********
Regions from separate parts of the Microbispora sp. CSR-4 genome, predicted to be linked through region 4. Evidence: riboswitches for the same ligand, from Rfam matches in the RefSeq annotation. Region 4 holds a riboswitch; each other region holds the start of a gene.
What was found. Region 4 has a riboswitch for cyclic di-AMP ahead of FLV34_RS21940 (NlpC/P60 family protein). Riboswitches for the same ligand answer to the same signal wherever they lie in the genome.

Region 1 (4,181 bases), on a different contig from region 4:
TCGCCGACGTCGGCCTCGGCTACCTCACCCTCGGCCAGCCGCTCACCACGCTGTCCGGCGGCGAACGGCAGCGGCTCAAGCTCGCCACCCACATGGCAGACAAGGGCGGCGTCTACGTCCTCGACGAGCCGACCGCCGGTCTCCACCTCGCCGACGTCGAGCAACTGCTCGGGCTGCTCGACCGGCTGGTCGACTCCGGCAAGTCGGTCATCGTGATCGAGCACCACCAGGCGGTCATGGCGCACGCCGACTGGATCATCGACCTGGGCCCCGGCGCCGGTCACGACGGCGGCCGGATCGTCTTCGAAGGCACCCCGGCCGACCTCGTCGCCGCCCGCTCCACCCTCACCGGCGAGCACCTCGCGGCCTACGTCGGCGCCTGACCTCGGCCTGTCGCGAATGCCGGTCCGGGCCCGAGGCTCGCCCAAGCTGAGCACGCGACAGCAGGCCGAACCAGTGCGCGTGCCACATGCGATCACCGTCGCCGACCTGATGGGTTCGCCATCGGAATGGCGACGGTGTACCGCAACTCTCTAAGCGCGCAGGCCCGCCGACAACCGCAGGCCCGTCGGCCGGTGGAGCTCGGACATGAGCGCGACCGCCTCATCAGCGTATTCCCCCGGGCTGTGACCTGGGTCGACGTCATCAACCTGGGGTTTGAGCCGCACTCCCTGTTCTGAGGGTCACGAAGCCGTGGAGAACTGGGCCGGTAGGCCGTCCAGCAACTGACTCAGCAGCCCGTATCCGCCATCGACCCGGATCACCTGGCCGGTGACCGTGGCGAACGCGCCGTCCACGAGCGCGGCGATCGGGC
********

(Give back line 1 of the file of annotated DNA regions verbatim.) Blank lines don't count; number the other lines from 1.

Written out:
Regions from separate parts of the Microbispora sp. CSR-4 genome, predicted to be linked through region 4. Evidence: riboswitches for the same ligand, from Rfam matches in the RefSeq annotation. Region 4 holds a riboswitch; each other region holds the start of a gene.